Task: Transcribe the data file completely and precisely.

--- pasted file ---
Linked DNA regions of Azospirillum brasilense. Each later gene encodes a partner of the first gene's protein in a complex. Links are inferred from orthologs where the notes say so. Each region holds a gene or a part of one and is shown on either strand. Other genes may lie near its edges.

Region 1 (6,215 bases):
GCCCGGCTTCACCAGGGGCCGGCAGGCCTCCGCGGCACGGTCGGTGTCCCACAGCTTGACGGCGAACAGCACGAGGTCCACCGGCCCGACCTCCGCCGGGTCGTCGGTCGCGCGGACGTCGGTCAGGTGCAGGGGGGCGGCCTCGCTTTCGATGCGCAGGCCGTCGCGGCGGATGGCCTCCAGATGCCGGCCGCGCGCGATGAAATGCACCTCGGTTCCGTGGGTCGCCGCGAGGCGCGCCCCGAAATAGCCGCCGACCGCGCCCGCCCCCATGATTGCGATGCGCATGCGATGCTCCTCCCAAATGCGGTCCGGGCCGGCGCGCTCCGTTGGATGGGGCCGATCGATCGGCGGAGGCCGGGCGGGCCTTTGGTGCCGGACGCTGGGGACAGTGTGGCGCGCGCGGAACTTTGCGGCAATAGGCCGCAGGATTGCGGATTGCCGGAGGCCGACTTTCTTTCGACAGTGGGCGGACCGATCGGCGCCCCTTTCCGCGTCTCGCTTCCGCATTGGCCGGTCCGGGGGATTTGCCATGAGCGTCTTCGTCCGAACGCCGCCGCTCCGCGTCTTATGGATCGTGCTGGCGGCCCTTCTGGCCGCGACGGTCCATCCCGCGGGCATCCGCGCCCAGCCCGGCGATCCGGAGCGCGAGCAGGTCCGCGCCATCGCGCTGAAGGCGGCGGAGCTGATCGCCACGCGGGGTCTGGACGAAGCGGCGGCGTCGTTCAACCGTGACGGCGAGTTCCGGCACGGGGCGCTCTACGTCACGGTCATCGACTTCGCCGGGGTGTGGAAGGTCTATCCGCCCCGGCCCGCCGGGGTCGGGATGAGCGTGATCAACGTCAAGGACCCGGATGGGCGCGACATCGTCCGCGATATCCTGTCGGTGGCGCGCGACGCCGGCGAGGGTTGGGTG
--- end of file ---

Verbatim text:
Linked DNA regions of Azospirillum brasilense. Each later gene encodes a partner of the first gene's protein in a complex. Links are inferred from orthologs where the notes say so. Each region holds a gene or a part of one and is shown on either strand. Other genes may lie near its edges.

Region 1 (6,215 bases):
GCCCGGCTTCACCAGGGGCCGGCAGGCCTCCGCGGCACGGTCGGTGTCCCACAGCTTGACGGCGAACAGCACGAGGTCCACCGGCCCGACCTCCGCCGGGTCGTCGGTCGCGCGGACGTCGGTCAGGTGCAGGGGGGCGGCCTCGCTTTCGATGCGCAGGCCGTCGCGGCGGATGGCCTCCAGATGCCGGCCGCGCGCGATGAAATGCACCTCGGTTCCGTGGGTCGCCGCGAGGCGCGCCCCGAAATAGCCGCCGACCGCGCCCGCCCCCATGATTGCGATGCGCATGCGATGCTCCTCCCAAATGCGGTCCGGGCCGGCGCGCTCCGTTGGATGGGGCCGATCGATCGGCGGAGGCCGGGCGGGCCTTTGGTGCCGGACGCTGGGGACAGTGTGGCGCGCGCGGAACTTTGCGGCAATAGGCCGCAGGATTGCGGATTGCCGGAGGCCGACTTTCTTTCGACAGTGGGCGGACCGATCGGCGCCCCTTTCCGCGTCTCGCTTCCGCATTGGCCGGTCCGGGGGATTTGCCATGAGCGTCTTCGTCCGAACGCCGCCGCTCCGCGTCTTATGGATCGTGCTGGCGGCCCTTCTGGCCGCGACGGTCCATCCCGCGGGCATCCGCGCCCAGCCCGGCGATCCGGAGCGCGAGCAGGTCCGCGCCATCGCGCTGAAGGCGGCGGAGCTGATCGCCACGCGGGGTCTGGACGAAGCGGCGGCGTCGTTCAACCGTGACGGCGAGTTCCGGCACGGGGCGCTCTACGTCACGGTCATCGACTTCGCCGGGGTGTGGAAGGTCTATCCGCCCCGGCCCGCCGGGGTCGGGATGAGCGTGATCAACGTCAAGGACCCGGATGGGCGCGACATCGTCCGCGATATCCTGTCGGTGGCGCGCGACGCCGGCGAGGGTTGGGTG